Coca-Cola is clearly not a fan of Philadelphia’s soda tax, and has been waging a war to repeal the law ever since it passed last June. (It spent at least $9 million on paid media opposing the law, and is part of a lobby group that’s still suing the city on grounds that the tax is unconstitutional.) Given this obvious familiarity, Coke’s official Twitter account posted an item on Sunday that made the brand look pretty silly. In a tweet that’s still up, the soda-maker encouraged people in Pittsburgh, a separate city in the state of Pennsylvania, to cool off during a record-hot weekend by cracking open a cold Coke product.
The problem was an incredibly conspicuous GIF that somebody created for the tweet — it suggested that Coca-Cola might want to brush up on its fourth-grade U.S. geography:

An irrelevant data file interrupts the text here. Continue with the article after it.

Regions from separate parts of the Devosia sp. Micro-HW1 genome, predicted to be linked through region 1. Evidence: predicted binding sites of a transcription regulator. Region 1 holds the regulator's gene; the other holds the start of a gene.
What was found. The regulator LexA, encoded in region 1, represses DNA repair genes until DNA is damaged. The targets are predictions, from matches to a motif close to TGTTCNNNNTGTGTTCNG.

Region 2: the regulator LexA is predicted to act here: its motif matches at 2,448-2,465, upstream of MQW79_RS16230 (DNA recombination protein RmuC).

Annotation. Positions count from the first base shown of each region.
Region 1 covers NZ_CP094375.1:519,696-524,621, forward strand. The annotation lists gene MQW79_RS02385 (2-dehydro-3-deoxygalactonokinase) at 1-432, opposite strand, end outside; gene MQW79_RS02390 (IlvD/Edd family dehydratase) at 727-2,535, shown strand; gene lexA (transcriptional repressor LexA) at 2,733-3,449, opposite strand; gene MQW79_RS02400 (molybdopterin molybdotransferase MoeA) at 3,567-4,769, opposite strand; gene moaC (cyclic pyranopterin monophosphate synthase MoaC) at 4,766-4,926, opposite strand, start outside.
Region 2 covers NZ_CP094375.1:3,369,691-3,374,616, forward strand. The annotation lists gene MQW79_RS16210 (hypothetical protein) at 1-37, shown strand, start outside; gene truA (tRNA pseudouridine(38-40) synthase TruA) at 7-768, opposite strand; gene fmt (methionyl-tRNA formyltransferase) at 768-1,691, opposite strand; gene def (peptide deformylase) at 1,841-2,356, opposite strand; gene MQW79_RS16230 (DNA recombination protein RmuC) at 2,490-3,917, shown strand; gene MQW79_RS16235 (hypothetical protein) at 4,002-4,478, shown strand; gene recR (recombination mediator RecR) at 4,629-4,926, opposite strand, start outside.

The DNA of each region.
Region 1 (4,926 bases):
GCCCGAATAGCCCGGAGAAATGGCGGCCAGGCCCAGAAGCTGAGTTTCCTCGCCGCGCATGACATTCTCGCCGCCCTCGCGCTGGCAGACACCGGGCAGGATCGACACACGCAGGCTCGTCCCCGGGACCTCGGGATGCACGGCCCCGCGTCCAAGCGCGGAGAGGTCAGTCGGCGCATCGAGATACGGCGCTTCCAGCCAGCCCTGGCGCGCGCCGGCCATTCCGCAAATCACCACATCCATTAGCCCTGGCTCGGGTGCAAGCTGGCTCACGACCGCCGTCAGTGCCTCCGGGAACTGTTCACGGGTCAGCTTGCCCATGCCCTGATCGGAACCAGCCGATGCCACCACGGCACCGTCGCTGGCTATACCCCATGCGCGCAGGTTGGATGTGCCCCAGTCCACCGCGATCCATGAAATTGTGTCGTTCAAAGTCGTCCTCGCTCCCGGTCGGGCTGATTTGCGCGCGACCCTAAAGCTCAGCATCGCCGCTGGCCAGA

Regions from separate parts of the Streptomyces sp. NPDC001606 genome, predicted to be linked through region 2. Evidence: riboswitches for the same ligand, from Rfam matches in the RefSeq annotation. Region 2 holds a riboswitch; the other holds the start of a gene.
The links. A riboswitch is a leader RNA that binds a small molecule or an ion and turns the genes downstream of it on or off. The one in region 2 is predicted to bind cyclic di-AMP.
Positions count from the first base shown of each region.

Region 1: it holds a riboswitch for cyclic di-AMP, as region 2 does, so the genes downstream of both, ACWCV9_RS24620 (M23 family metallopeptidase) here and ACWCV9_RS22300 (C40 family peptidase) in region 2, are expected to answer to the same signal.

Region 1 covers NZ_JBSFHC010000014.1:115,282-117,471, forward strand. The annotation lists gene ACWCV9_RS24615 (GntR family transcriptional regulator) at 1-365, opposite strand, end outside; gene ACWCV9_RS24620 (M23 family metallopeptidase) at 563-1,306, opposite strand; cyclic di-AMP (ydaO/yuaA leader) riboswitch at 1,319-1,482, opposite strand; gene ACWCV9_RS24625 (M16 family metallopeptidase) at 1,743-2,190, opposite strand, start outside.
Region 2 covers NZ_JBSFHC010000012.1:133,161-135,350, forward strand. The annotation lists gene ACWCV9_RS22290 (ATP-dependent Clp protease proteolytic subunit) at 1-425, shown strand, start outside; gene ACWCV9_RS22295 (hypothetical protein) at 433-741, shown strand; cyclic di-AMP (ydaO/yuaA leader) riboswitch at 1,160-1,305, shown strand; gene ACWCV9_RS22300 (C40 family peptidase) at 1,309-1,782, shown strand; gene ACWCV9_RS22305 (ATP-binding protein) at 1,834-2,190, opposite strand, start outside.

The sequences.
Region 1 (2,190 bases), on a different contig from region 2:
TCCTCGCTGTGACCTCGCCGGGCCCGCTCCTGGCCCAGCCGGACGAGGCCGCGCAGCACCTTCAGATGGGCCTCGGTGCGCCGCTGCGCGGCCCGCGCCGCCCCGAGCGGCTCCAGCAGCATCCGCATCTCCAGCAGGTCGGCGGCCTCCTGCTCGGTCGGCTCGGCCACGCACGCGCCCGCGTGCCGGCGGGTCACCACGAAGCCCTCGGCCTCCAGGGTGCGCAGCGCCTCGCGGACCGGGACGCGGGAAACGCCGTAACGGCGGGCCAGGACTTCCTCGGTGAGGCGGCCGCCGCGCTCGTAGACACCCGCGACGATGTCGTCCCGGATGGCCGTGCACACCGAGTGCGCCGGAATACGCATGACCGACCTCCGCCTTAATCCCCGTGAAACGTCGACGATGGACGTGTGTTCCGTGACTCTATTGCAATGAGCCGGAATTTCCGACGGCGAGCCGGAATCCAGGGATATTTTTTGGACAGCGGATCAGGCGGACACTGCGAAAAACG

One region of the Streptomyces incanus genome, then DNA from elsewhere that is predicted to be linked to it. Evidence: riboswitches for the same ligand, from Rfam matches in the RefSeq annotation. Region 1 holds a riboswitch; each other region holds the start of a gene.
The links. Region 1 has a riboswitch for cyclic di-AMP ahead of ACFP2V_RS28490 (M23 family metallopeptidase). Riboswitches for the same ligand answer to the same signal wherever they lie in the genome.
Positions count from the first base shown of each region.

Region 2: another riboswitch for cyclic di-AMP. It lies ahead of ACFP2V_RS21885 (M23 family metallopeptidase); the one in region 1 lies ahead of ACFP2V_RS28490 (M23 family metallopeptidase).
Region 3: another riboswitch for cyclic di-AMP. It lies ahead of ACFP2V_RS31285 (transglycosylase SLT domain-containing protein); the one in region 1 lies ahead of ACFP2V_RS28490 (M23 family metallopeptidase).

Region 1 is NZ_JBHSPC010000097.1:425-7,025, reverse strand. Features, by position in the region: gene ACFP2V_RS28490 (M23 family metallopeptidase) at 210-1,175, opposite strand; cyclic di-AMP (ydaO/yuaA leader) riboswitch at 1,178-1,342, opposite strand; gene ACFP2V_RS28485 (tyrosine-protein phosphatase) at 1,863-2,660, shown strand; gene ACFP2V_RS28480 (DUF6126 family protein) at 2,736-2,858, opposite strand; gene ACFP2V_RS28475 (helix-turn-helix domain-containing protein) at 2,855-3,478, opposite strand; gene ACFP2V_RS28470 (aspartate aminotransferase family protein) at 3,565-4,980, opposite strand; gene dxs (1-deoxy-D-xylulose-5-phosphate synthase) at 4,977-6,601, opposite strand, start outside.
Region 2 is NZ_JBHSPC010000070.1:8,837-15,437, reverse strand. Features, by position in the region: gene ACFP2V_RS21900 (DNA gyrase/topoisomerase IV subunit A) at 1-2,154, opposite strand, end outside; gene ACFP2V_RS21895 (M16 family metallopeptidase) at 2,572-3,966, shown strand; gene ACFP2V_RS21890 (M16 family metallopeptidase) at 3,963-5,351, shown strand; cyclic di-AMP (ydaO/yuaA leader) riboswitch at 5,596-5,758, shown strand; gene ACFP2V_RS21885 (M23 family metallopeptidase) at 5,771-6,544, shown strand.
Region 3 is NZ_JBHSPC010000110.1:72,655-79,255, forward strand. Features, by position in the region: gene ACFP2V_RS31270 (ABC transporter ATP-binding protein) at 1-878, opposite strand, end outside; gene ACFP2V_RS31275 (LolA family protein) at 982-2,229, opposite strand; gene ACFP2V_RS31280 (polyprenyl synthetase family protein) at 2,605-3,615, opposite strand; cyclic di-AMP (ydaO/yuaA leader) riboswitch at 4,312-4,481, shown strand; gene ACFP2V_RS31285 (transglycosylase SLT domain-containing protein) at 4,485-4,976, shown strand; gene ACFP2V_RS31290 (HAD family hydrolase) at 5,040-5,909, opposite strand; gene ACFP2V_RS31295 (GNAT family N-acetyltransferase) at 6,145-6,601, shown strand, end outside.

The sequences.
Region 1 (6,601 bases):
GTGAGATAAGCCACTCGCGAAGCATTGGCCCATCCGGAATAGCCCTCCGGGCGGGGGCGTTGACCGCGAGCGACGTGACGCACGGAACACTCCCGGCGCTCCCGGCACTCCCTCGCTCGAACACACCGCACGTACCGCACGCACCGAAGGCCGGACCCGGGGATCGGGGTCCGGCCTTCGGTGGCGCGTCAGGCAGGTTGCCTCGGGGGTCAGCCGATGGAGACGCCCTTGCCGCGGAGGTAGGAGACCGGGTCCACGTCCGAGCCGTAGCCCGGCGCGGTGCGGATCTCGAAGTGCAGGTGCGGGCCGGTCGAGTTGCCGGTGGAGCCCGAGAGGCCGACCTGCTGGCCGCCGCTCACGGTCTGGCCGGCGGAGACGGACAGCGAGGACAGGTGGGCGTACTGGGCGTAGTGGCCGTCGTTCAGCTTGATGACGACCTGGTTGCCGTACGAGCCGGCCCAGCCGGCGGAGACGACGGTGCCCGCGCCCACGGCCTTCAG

But Coke still may have done Pittsburghers some good. That tweet got such an ice-cold reception by Pittsburghers who’ve never seen their hometown so maligned, there’s no way these people could have felt any warmth:
The mayor’s offices of both cities got involved eventually, too. From Pittsburgh, Bill Peduto responded directly on Twitter, writing, “I was elected to represent the people of Pittsburgh, not Philadelphia,” a double dig at Coke and President Trump, who announced America’s withdrawal from the Paris climate accord by saying, “I was elected to represent the citizens of Pittsburgh, not Paris.”
It was Philly mayor Jim Kenney’s press secretary who really hit below the belt, though:
A rep for Coke has apologized, explaining that the mix-up occurred because the company is “exploring innovative, adaptive technologies to serve up personalized content to our fans.” In this case, she said, Coke’s map “accidentally missed the mark — literally.”